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What does a Sports Columnist do?

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  • Written By: Leo J
  • Edited By: Niki Foster
  • Last Modified Date: 30 November 2016
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A sports columnist is a writer whose primary job is to give his or her opinion on sports. He or she is typically someone who has many years of experience, and therefore has developed a respected presence within a sports community to the point that his or her opinion is highly regarded among readers.

Because the job of a sports columnist is to give his or her opinion, these writers are often thought of as being rude or disagreeable. The tone of their work is often negative, but their job is also to find stories which might otherwise not be found — a sports columnist must typically become a newspaper's best sports reporter first. Depending on the status of a newspaper within a community, someone in this position can often influence public opinion and thus influence the actions of a team, at least in a small way. If such a columnist calls for a coach to be fired, and the public opinion becomes that the coach should be fired, the team could be inclined to fire that coach.

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A sports columnist is generally required to write somewhere around three columns per week. Columns can be generated from games or events — usually, the columnist will accompany a reporter to a game, writing a column to go along with the game story — or they can be more like features. These feature-type columns often resemble features more than columns, with perhaps only a veiled opinion underlying the tone of the column. The columnist might also be required to write an occasional "takeout" — a particularly long and multilayered feature — once a month or so.

Because of the relatively light workload, and because of the experience and status the writer has attained through his or her career, it is common for a sports columnist to branch out into writing books, which can be one of the most lucrative opportunities afforded a sports journalist. In modern times, it has become common for columnists at very large metropolitan newspapers to branch into radio and television work.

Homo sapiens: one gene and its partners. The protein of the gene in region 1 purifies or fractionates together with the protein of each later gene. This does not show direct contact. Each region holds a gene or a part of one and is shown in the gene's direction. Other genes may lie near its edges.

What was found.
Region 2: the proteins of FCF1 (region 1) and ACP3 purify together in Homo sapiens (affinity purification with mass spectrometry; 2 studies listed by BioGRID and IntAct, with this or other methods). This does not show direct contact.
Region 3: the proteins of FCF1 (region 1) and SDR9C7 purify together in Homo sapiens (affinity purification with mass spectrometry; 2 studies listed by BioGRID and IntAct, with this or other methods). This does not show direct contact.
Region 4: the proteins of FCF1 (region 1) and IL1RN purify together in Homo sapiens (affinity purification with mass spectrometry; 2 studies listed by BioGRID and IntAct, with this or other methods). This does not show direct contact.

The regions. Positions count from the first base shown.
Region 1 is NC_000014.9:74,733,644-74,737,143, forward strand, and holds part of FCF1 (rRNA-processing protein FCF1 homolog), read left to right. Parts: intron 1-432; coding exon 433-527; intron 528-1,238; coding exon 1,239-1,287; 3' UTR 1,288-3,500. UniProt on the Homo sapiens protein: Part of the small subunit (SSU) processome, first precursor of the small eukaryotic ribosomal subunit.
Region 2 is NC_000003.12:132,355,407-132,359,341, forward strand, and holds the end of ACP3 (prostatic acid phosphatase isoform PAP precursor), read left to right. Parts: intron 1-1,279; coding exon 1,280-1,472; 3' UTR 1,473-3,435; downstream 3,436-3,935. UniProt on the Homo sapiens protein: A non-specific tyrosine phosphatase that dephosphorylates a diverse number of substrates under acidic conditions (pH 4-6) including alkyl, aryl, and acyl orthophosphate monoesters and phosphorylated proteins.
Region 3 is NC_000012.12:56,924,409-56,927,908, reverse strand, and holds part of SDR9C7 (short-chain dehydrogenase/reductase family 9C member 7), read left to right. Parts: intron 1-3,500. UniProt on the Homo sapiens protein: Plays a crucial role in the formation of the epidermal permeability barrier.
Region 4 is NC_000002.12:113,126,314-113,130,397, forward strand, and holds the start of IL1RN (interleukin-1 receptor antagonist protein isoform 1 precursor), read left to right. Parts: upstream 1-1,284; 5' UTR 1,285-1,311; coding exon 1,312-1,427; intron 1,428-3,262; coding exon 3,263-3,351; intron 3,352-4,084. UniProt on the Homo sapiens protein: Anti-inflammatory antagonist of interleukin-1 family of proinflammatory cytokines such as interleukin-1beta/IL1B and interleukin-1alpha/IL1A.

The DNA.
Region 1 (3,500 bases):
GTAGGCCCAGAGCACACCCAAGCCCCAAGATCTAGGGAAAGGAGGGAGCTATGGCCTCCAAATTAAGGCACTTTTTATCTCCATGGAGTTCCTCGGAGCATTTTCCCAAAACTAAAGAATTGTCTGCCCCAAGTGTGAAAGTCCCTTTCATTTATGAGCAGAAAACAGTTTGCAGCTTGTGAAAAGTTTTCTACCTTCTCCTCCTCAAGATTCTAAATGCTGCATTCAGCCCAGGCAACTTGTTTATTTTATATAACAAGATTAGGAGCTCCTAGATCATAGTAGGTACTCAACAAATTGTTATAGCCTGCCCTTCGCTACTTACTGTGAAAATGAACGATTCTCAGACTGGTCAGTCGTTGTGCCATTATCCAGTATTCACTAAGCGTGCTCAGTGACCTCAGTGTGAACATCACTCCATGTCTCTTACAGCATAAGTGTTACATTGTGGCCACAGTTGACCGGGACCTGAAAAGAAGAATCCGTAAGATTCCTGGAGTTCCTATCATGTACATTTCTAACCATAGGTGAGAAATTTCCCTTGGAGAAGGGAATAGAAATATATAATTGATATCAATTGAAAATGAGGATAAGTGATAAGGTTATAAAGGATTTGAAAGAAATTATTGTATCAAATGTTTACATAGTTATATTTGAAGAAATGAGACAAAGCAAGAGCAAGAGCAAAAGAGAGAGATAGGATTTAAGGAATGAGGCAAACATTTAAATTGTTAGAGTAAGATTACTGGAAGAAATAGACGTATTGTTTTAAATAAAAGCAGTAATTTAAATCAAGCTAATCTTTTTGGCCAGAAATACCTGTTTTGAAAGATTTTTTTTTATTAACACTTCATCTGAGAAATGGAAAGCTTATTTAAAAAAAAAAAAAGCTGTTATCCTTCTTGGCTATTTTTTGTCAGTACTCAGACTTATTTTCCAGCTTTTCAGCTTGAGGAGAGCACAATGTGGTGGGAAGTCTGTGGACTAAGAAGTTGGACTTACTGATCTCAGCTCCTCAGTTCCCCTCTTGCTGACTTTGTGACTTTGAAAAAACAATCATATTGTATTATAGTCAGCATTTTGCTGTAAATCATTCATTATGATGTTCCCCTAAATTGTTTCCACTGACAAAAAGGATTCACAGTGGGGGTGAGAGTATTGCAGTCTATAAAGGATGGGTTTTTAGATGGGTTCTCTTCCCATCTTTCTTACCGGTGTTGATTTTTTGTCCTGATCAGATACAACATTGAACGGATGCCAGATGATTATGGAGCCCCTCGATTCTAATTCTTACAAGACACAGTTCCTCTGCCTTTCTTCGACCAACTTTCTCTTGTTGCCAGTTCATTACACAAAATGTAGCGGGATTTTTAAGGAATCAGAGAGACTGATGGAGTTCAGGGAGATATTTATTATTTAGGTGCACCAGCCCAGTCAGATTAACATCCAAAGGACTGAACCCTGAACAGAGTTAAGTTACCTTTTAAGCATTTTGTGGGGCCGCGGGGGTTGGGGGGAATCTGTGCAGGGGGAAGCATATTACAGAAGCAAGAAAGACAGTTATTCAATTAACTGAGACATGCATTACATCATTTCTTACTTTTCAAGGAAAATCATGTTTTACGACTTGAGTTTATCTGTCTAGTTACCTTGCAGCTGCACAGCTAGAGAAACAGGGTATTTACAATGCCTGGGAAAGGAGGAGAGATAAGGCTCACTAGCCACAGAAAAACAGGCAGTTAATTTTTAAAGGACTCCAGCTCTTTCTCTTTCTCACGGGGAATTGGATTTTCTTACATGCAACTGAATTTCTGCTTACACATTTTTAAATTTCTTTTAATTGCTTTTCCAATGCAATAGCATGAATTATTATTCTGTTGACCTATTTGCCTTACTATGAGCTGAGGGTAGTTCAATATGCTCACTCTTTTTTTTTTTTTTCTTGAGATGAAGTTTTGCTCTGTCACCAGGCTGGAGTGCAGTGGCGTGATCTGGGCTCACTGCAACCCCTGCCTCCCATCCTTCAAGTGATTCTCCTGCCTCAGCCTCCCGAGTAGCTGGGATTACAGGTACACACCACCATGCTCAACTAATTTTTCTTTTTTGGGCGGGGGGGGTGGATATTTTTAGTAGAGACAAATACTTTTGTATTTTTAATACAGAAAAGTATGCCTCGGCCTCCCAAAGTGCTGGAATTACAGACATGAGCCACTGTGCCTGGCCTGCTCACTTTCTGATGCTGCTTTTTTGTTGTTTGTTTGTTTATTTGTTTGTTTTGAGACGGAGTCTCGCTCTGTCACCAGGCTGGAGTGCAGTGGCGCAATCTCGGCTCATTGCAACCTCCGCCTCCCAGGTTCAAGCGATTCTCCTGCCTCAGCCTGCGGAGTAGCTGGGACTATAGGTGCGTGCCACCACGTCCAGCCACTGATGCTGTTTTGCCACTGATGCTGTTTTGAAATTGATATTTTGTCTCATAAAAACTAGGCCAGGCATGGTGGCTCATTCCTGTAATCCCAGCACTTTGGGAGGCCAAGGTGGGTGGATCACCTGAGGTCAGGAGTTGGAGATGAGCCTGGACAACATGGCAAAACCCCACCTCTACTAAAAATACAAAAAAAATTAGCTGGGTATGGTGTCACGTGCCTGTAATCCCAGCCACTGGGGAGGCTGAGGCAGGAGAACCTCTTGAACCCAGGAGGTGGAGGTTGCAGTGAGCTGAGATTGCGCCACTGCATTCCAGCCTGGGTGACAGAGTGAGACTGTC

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Drentel
Post 3
Sporkasia - If columnists could stick to insider information and sports rumors, then I might not have such a low opinion of them. It really bothers me when reporters sit behind a computer and pretend they know more about playing baseball or football than the people who play and coach the sports for a living -- people who have devoted most of their lives to their sports.

I could also tolerate sports columnists more if they were less negative, and didn't attack the players on a personal level.

Sporkasia
Post 2

Drentel - From your post, it sounds like you have a low opinion of sports columnists. As a sports fan, I am most interested in facts and scores also. I firmly believe the games should be more important than the athletes who play them and definitely more important than the reporters who cover them. However, I have to admit that sometimes I enjoy reading the sports columns.

I have a short list of my favorite columnists and I like to compare their thoughts, observations and opinions with my own. Sometimes I agree with them. Sometimes I disagree. Either way, I enjoy seeing how someone else looks at sports transactions and issues.

Drentel
Post 1

Don't get me started on sports columnists. Why do we (sports fans) even want the opinions of these guys? Most columnists have never played any more than pee wee sports and they probably were not very good when they played at that level. If they had been then they would still be playing. When I read the sports page I want the facts, the scores and stats. I have no use for the all-too-many sports columns written by people who know less about the games than I know.

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